Get to know and explore the island and town of Pag
Besides its enchanting natural beauty, Pag also boasts of rich traditions and a long history, so that those who want culture can fill their days with tours of numerous monuments and a continuous run of exhibitions, and also enjoy the events of the Pag Summer of Culture, the longest cultural festival on the Adriatic coast. If you visit us in late July, you can experiencemadcap carnival festivities in our town, and if you’re here in mid-August, you can celebrate the major religious feast, the Assumption of Our Lady, which is observed with a ceremonial procession.
Time spent on our magical island will be further enriched by the rich local cuisine, in which we take pride and which will certainly delight even the most exacting palates. Besides the renowned and highly-rated Pag cheese and Pag lamb, you can also enjoy many products specific to our island, such as the local variety of wine, Žutica, as well as local herbal brandy and dessert wine, prošek, medicinal sage honey and the baškotin – a hard cracker whose recipe is maintained strict secrecy in the St. Margarita Convent in the town centre.
Activities in the vicinity
Activities on the sea
Some of the options for exploring the seashore and its inlets include kayaks or stand-up paddleboards, and if you are more adventurous you can definitely take a ride on a jet-ski or try kite-surfing or board sailing.
To completely experience the natural beauty of the Adriatic coast, hire a speedboat with a skipper and take an unforgettable tour around the island of Pag.
Diving will truly make your vacation complete, because exploring the seafloor is an activity that you can’t experience everywhere. The waters around Pag, besides abounding in marine plants and animals, also hide undersea caverns and even shipwrecks that you can explore.
Over 115 km of mountain bike trails and the beautiful landscape will satisfy every lover of biking. Bicycling has long been a fixture of activities by tourists who visit Pag, and many lovers of long rides come to the island to enjoy its exquisite landscape. They all say that it is difficult to decide which trail is more beautiful or attractive. But they all agree on one thing: the experience of biking on the island is unique. The island has a total of 14 marked bike trails.
Walking and hiking
The highest peak on the island of Pag, Sveti Vid, is 349 m above sea level, so climbing does not require too much effort. The entire island is suitable for easy-going exploratory hikes and recreation, but be careful and protect yourself from the sun and don’t forget to hydrate. The island of Pag is known as the Lunar Island because of its many tracts of barren landscape. A unique environment rich in fossils, limestone formations, rifts and fissures in stone and dry steam beds will enchant you at first glance.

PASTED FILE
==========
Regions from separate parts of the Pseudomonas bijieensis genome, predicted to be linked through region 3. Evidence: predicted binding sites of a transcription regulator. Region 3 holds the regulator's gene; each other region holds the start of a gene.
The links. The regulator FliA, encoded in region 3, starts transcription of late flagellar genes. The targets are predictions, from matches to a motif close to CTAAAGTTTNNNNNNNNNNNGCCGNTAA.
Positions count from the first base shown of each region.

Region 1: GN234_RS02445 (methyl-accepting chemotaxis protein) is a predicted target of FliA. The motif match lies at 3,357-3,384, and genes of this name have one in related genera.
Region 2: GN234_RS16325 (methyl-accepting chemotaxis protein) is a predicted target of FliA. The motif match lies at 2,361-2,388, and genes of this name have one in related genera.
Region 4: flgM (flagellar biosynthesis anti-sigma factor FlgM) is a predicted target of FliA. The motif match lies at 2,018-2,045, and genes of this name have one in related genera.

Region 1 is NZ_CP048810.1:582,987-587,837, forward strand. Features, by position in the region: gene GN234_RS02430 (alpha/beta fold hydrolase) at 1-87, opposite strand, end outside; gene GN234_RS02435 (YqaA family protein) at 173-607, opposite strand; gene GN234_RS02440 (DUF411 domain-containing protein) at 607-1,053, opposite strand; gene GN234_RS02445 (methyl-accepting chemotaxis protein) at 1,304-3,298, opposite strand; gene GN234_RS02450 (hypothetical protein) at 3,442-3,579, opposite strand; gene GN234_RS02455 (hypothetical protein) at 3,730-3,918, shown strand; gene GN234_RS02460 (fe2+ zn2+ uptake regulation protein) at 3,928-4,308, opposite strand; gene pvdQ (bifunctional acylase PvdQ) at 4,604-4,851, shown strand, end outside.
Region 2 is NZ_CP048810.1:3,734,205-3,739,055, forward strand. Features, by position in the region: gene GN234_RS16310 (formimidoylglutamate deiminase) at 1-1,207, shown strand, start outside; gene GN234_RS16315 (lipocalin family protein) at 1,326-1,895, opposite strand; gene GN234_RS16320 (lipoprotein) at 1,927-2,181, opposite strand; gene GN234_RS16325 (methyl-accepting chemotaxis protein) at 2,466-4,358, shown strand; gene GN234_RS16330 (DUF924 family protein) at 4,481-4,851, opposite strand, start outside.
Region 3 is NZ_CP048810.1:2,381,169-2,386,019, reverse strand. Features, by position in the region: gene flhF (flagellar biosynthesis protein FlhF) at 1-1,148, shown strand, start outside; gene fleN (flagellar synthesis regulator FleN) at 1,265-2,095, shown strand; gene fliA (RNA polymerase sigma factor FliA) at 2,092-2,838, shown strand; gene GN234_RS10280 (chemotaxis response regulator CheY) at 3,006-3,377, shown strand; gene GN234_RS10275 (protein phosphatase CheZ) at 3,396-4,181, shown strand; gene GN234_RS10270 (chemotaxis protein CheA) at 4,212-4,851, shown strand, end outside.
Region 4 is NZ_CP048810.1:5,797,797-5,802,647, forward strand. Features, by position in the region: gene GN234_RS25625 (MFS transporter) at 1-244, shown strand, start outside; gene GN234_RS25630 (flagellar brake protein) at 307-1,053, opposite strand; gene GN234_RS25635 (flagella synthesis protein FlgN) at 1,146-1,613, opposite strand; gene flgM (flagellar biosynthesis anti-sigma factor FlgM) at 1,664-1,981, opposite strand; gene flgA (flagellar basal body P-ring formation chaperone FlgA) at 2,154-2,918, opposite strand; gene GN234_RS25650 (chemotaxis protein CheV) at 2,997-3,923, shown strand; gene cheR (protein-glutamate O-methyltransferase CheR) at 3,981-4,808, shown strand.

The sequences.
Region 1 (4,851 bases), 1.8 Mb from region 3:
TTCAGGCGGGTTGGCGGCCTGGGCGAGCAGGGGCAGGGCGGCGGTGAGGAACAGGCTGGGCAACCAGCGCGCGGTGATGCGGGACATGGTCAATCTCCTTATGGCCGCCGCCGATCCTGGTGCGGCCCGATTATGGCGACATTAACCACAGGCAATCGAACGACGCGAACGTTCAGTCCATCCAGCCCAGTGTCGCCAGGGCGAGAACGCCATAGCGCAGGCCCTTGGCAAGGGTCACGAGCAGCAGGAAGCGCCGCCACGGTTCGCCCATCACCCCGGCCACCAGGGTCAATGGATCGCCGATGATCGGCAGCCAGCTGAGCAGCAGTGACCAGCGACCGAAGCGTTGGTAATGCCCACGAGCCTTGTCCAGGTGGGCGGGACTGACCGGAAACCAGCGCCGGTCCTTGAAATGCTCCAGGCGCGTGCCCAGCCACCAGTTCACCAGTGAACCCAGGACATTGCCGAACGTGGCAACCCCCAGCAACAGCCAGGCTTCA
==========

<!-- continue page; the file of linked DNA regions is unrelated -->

Culture and heritage
The island of Pag is known far and wide for its salt production. One of the largest salt production facilities in this part of Europe is in the town of Pag, and you can visit the salt museum and see how salt has been gathered throughout history and up to the present day. Some data show that salt has been gathered, or rather “picked,” on Pag since the 9th century, and possibly even earlier.
The pride of the island of Pag is its lace, a handicraft and souvenir under UNESCO protection, which the Benedictine nuns spread throughout the island from their convent. To this day Pag lace is a unique product with an unrepeatable design and a memento of a vacation on the island that you will not find elsewhere. Visit the Pag Lace Gallery in the town centre of Pag and view the exhibits showing how this lace developed over the course of history.
The nuns of the Benedictine Abbey will gladly open their doors and show you the historical heritage that the abbey has safeguarded for over 700 years. The nuns, who make lace in the abbey and spend their days in peace, work and prayer, are also known for making the baškotin, a special type of cracker that goes perfectly with afternoon tea. Its recipe has been carefully guarded for centuries.
Something you certainly have to see in Novalja on the island of Pag is the underground Roman-era aqueduct, which dates to the 1st century. Carved into solid rock and covering a length of roughly 1,050 m, it connected the community and supplied it with water. Although very little is known about how the aqueduct functioned, it is the most notable archaeological site in the wider area.
Pag Summer of Culture
The cultural events held all summer on the island of Pag reflect how much the island’s residents care about their culture and heritage. They have been held traditionally for many years, and will certainly complement your vacation and show you yet another facet of the island and the town of Pag.
Olives from Lun
Among the rare jewels of Pag are the olive groves in Lun on the island’s northern side, with over 80,000 olive trees of which over 1,000 are over 1,500 years old. The untouched olive groves and gardens of Lun, which extend over an area of 24 ha, are unique in the world.
Impressive, isn’t it? But that’s the island of Pag: impressive.